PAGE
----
Secular, cyclical, long-term, intermediate term —there's lots of technical terms analysts throw around when it comes to analyzing markets. But, what do they really mean and how can that help you understand the gold market from a macro perspective? Let's take a look.
A secular trend generally refers to the largest timeframe of all when it comes to market views —it refers to the 10-20 year major trend for a market.
Stock market investors can think back to the massive bull market in U.S. equities that started in 1980 when the S&P 500 was at 100 —yes, the S&P closed out 1980 at 135.76. From there, a 20-year secular bull market began which took the S&P 500 to a peak at 1,552.87 in March 2000. That is a secular trend.
Within secular bull trends, however, minor cyclical counter-trend bear trends can evolve. In stocks, that was seen in the fall of 1987 and the late summer-fall of 1998 to name a few. OK, so what does this have to do with gold?
Let's look back at history, starting with the infamous "bubble" in gold that took prices above $800 per ounce in early 1980. See Figure 1. That bubble collapsed sharply and quickly and from there gold settled into a long-term secular sideways (or neutral) trend. From mid 1982 until November 2005, nearby Comex gold futures largely traded between $252 an ounce and $500 an ounce. That was just over 20 years —a big long sideways secular trend for gold.
From there, some analysts believe a long-term secular bull trend for gold began, which took the yellow metal to the 2011 high at over $1,900 per ounce. From there a cyclical bear market correction phase has set in. But, is this the end of the secular bull? By definition, the time from the breakout through $500 to the all-time high was only about five-six years. Far too short for a secular trend to be over. Secular trends can last 20 years, as seen above.
Let's take a look at the monthly chart for gold to see how it stacks up using Fibonacci retracement analysis. This retracement covers the period from January 2006 (when gold was sustaining gains above $500) into September 2011. Traditional Fibonacci theory explains that markets can "retrace" or correct portions of moves without harming the larger overall trend.
While there are many variations on Fibonacci retracements, the three basic levels are 38.2%, 50% and 61.8%. It is important to understand, according to traditional Fibonacci analysis, as long as the 61.8% support level holds, the prior trend (in this instance the uptrend) will remain intact or valid. Bottom line? That means, a market can retrace as much as 61.8% of the previous bull move, but still be in an overall uptrend. Classical Fibonacci analysis teaches that if the 61.8% support area (in an uptrend) is severely violated, that mean the uptrend is over. So, let's apply this to the gold monthly chart seen in Figure 2 below.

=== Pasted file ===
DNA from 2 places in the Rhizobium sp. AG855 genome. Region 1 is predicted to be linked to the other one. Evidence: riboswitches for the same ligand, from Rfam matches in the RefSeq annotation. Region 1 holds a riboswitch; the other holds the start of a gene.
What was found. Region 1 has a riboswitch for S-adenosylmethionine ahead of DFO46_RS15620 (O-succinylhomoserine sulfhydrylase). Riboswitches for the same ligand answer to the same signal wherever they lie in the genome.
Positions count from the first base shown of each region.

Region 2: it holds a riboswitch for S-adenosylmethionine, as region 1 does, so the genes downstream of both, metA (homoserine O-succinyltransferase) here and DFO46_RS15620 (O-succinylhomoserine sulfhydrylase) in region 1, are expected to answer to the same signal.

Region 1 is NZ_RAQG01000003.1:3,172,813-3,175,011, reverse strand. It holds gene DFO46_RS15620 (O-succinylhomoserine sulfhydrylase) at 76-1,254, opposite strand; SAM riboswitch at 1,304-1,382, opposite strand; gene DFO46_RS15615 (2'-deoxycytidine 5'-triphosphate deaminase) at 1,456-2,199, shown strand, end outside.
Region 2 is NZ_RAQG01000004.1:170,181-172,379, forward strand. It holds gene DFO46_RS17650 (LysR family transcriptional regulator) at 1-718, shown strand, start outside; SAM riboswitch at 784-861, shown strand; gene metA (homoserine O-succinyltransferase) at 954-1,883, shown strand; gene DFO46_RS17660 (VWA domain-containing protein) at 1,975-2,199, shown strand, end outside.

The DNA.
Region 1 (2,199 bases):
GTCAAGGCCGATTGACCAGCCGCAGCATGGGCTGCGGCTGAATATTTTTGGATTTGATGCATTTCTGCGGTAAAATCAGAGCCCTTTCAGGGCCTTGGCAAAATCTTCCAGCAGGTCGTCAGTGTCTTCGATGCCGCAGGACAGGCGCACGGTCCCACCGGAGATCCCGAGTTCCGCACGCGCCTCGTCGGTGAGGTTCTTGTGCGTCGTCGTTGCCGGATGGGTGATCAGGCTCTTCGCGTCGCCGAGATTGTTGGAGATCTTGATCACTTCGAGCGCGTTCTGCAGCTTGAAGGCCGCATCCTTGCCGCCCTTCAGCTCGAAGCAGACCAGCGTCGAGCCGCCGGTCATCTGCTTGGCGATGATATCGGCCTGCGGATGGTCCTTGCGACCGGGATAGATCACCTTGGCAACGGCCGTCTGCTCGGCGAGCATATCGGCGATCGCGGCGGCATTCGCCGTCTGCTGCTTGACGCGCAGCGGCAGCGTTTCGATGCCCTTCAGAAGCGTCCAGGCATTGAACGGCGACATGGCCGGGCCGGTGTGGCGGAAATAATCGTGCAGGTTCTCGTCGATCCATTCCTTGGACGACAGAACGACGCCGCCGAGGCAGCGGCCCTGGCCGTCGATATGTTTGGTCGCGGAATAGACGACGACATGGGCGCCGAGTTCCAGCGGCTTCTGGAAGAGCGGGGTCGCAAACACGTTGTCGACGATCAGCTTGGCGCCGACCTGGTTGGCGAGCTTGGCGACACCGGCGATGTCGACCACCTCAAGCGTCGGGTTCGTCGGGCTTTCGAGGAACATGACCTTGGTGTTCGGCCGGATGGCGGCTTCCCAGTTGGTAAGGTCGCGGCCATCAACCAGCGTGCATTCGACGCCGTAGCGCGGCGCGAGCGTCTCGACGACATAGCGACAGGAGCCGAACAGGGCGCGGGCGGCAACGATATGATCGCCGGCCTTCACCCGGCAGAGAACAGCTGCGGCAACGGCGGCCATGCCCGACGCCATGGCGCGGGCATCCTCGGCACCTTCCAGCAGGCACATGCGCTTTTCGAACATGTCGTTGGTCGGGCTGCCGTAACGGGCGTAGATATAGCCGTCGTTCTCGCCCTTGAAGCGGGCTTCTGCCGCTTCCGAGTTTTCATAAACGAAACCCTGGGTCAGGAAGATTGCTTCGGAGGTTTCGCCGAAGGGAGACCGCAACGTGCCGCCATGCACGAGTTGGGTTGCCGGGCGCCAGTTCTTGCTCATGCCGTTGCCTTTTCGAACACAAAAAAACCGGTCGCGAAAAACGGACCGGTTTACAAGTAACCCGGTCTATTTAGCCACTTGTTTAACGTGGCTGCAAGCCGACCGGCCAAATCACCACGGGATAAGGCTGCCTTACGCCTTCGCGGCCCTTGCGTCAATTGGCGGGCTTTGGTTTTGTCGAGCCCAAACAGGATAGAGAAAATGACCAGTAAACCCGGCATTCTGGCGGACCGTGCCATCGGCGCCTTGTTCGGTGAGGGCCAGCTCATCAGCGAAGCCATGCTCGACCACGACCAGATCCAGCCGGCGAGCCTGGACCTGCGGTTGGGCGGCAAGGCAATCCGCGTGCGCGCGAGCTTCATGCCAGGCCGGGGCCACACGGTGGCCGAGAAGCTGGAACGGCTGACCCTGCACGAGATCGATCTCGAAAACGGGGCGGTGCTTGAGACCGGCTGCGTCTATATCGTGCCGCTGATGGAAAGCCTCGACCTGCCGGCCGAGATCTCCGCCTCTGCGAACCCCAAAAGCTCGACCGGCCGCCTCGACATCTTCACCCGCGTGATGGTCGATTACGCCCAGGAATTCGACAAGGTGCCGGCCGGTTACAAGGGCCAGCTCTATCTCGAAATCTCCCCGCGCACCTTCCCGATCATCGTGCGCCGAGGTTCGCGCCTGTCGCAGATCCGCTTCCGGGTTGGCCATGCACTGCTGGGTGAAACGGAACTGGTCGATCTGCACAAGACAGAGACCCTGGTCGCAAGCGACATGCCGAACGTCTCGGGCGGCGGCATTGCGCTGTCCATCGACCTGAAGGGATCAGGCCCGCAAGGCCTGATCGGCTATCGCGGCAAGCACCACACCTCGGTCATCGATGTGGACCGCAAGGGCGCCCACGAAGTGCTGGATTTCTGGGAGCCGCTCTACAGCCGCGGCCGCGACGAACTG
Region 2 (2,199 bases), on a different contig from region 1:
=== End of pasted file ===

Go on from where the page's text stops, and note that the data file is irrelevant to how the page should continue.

Gold has tested on two occasions—but held the 50% Fibonacci retracement support. The 50% retracement comes in around $1,213. In June 2013, gold bears pressed the market to a low at $1,183 and in December 2013 another dip was seen to $1,182. But, on both occasions, quick recoveries were seen. The market tested, but held 50% Fibonacci retracement support. The 61.8% retracement around $1,050 has not been tested or come into play at this point. This argues that the longer-term secular trend for gold has not been harmed.
Next up, let's take a look at another view of the monthly chart of nearby Comex gold futures. This chart shows long-term moving averages and long-term momentum indicators. Nearby Comex gold futures are trading above their 100-month and 200-month moving averages. From a long-term trend perspective, the uptrend remains intact. Additionally, long-term momentum seen below the chart is generally rising and supportive.
Bottom line? When it comes to longer-term investing it is always valuable to step back from the trees and take a look at the forest. While gold has been buffeted higher and lower in recent weeks by lots of short-term noise, these measures of traditional technical analysis show the long-term secular trend isn't over yet.
Kira Brecht is managing editor at TraderPlanet.